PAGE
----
Tag Info

Hot answers tagged

5

No. Nonlinear transformations and weak convergence go together like drinking and driving. For example, let $r_k$ be the $k$th Rademacher function on $[0,1]$, that is $r_k = \operatorname{sign}\sin ( 2^k \pi x) $. Then $2^p r_k \rightharpoonup 2^{p-1}\mathbf {1}$ in $L^1$, where $\mathbf{1}$ is the constant function equal to $1$. On the other hand, ...


4

Rewrite the integral as follows $$\int_0^1 |f(x)|^p|g(x)|dx = \int_0^1 \int_0^{|f(x)|} pt^{p-1}|g(x)| dt dx$$ Switching the order of integration we obtain $$\int_0^\infty \int_{|f(x)|>t} pt^{p-1}|g(x)| dx dt = \int_0^\infty pt^{p-1}\int_{|f(x)|>t} |g(x)| dx dt$$ Now note that $\int_{|f(x)|>t} |g(x)| dx \leq \min(\frac{3}{t^2},|g|_{L^1})$ Hence the ...


4

Use an approximation argument: it is true when $f$ is a simple function (linear combination of characteristic function), and for any $s$ simple and each positive $x$, $$x^{-(1-1/p)}\int_0^x|f(t)|\mathrm dt\leqslant \lVert f-s\rVert_p+x^{-(1-1/p)}\int_0^x|s(t)|\mathrm dt.$$


3

I don't see any use of any Hardy-Littlewood inequality here. You have a measure space $(Q,\delta^\alpha \,dx\,dt)$, which has finite total measure. I will denote the measure by $\mu$ for simplicity. The assumption (2.7) says that $u$ is in the weak $L^{\hat q}( d\mu)$ space. Then it's just a matter of interpolation to get that $u\in L^q( d\mu)$ for every ...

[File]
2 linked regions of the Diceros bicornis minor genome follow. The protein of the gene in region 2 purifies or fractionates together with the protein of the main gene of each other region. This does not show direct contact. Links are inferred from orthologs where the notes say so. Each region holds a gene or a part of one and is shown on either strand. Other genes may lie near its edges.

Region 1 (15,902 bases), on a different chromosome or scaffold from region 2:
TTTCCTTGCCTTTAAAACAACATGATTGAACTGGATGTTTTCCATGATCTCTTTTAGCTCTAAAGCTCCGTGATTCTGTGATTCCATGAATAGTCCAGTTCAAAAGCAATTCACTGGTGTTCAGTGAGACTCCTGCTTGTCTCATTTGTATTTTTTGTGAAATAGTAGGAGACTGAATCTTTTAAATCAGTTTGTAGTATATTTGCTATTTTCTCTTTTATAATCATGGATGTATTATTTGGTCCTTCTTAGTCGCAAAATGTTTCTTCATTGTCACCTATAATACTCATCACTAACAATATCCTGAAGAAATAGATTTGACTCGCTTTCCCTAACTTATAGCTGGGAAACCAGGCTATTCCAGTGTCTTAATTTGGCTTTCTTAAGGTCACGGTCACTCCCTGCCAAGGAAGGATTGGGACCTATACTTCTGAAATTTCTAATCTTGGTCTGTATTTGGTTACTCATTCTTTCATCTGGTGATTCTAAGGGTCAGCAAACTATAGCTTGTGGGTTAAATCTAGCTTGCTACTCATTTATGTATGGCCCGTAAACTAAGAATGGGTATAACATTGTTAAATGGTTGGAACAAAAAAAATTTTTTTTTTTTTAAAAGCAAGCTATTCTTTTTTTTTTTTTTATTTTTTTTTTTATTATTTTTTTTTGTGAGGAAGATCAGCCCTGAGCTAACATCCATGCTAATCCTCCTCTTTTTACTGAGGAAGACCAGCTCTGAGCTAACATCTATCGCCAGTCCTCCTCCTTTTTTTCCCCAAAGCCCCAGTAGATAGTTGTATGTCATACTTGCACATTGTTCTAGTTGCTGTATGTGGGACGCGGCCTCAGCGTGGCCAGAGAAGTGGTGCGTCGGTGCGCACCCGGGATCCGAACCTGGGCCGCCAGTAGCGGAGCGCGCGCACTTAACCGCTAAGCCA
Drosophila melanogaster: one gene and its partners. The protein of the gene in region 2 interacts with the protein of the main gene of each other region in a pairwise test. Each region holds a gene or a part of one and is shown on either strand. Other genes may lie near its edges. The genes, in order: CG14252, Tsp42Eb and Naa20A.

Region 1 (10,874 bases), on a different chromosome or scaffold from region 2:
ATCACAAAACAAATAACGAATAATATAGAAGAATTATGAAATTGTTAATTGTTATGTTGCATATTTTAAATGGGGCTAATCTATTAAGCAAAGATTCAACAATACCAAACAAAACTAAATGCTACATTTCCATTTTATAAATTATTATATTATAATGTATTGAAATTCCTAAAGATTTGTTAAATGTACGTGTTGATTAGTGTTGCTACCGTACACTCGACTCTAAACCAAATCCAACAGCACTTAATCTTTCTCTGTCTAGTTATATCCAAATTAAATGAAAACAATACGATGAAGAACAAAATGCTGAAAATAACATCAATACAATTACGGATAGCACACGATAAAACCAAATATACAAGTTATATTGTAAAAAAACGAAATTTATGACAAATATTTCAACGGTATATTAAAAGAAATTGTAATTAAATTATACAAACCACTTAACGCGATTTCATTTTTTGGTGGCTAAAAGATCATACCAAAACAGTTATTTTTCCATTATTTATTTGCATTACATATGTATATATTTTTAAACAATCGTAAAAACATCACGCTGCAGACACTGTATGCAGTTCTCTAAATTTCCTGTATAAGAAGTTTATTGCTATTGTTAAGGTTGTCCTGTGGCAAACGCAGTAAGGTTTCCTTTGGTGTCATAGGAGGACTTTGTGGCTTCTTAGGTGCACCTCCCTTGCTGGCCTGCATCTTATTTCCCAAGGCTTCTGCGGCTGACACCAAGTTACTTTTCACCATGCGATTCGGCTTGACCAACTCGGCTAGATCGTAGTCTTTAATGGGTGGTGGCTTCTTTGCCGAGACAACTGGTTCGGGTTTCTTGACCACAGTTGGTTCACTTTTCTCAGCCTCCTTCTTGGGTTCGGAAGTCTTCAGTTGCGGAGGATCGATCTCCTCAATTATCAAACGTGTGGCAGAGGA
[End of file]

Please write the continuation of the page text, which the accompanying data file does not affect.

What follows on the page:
3

By Jensen's inequality $\int |f|^2 \log |f|=\int |f|^2 \cdot \frac{1}{p-2}\log |f|^{p-2} = \frac{1}{p-2}\cdot\int |f|^2\log |f|^{p-2} \leq \frac{1}{p-2}\log (\int |f|^{p-2}\cdot |f|^2) = \frac{1}{p-2}\cdot \frac{p}{2}\log (\int|f|^p)^\frac{2}{p}=\frac{1}{p-2}\cdot \frac{p}{2} \log ||f||_p^2$ because $\frac{1}{p-2}=\frac{n-2}{4}, ...


3

Let $s$ integrable and $\varepsilon$ such that $s\leqslant|f|$ on $X$ and $\displaystyle\int_X|f|\leqslant\varepsilon+\int_Xs$. Then, for every measurable $E\subseteq X$, $|f|-s\geqslant0$ on $X\setminus E$ hence $\displaystyle\varepsilon\geqslant\int_X|f|-s=\int_E|f|-s+\int_{X\setminus E}|f|-s\geqslant\int_E|f|-s$ , which implies ...


3

If $u\in\mathbb L^p$ for some $p>1$, then take $u_n:=u\chi_{\{|u|\leqslant n\}}$. If $u$ does not belong to any $\mathbb L^p$ space for any $p>1$, then it is not possible: if $\lVert u_n-u\rVert_1\to 0$ and $(u_n)_n$ is bounded in $\mathbb L^p$, then extract a subsequence $(u_{n_k})_{k\geqslant 1}$ which converges almost everywhere to $u$. Then using ...